Presuppositions and the Gospel of John

Author Melinda Penner Published on 07/11/2013

John Shelby Spong, a retired bishop of the Episcopal church and participant in the Jesus Seminar, has a new book he summarized in a recent article. He gives six reasons his book expands on for why the Gospel of John is not a reliable, historical source. J. Warner Wallace responded to it on the podcast this week.

The critical thing in understanding Spong’s view of John is his presuppositions, just as much as the reasons he gives. He claims that the book was written long after the eyewitnesses were dead by a handful of people. What he doesn’t volunteer is that he believes this because of a presupposition. John’s Gospel has a high Christology (theology of Jesus’ divinity) and has the most unique material not included in the other three Gospels. Spong thinks that high Christology must have taken some time to evolve, well past the lifetimes of eyewitnesses. And he believe that unique material in the Gospel must have come from sources other than the group that followed Jesus. So from the start, the conclusion is that the Gospel couldn’t have been written by John.

Greg explains in this article why these two presuppositions are wrong. J. Warner gives further reasons here.

J. Warner offered a couple of rules of thumb to watch out for when reading something by someone with strong presuppositions he brings to the material.

  1. Be careful of how presuppositions shape analysis of details
  2. Be careful of overstatements because they betray presuppositions.

Spong claims that Jesus never uttered the “I am” sayings or the “Farewell Discourse.” But that’s because these are unique and have no parallel in the other Gospels. He presumes that uniqueness means later authors made it up. But that’s not even consistent with our ordinary lives. People with tremendous credibility have unique remembrances. Historical accuracy doesn’t require corroboration; it requires reliability from people in a position to know.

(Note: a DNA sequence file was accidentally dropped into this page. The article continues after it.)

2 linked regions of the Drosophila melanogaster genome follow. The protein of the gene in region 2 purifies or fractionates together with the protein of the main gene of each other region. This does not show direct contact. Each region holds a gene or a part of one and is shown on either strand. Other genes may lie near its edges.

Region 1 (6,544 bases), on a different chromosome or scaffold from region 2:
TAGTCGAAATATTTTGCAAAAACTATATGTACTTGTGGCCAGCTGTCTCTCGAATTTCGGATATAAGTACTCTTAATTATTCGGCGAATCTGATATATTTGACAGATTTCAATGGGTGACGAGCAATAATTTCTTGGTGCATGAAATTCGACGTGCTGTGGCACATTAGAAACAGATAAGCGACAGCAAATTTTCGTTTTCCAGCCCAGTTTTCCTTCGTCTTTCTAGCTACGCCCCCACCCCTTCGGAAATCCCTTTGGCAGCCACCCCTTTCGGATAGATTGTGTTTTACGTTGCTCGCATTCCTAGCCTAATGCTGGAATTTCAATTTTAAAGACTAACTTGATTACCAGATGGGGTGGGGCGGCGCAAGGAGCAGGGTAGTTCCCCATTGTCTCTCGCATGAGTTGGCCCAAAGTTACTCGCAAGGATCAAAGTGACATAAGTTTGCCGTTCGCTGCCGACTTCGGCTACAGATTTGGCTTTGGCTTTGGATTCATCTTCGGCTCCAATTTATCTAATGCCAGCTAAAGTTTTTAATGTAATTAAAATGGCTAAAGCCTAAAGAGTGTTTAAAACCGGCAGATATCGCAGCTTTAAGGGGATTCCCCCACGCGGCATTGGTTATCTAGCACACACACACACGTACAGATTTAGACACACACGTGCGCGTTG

Spong says that none of the famous miracles in John happened—Jesus turning water into wine, feeding 5000, or raising Lazarus from the dead. What he doesn’t tell us is that he doesn’t think miracles happen so, of course, these miracles never occurred. Since he doesn’t think they happened in history, he has to surmise some literary reason for them.

He thinks that figures of speech used in the Gospel prove that it’s not to be taken literally. But we use figures of speech all the time along with speaking literally. It certainly isn’t a clue that nothing is literal.

Finally, he believes that the supremity of Jesus’ miracles indicates that they’re exaggerations. Jesus makes 150 gallons of wine, not just one. Well, since Spong doesn’t think Jesus even turned one gallon of water into wine, it kind of seems irrelevant to his analysis of the historicity of this miracles that it was 1 or 150. He’s ruled out these miracles from the get go so this factor hardly counts against them.

Jim pointed out in the podcast that Spong betrays his purpose in the conclusion of the article—to update our understanding of the Gospels so they’re less offensive. That’s his fundamental presupposition—a goal that directs his analysis from beginning to end.

Jim provides further explanation how to analyze the evidence fairly in his book Cold-Case Christianity: A Homicide Detective Investigates the Claims of the Gospels. He explains how to approach the evidence for the Gospels in a methodical and factual way.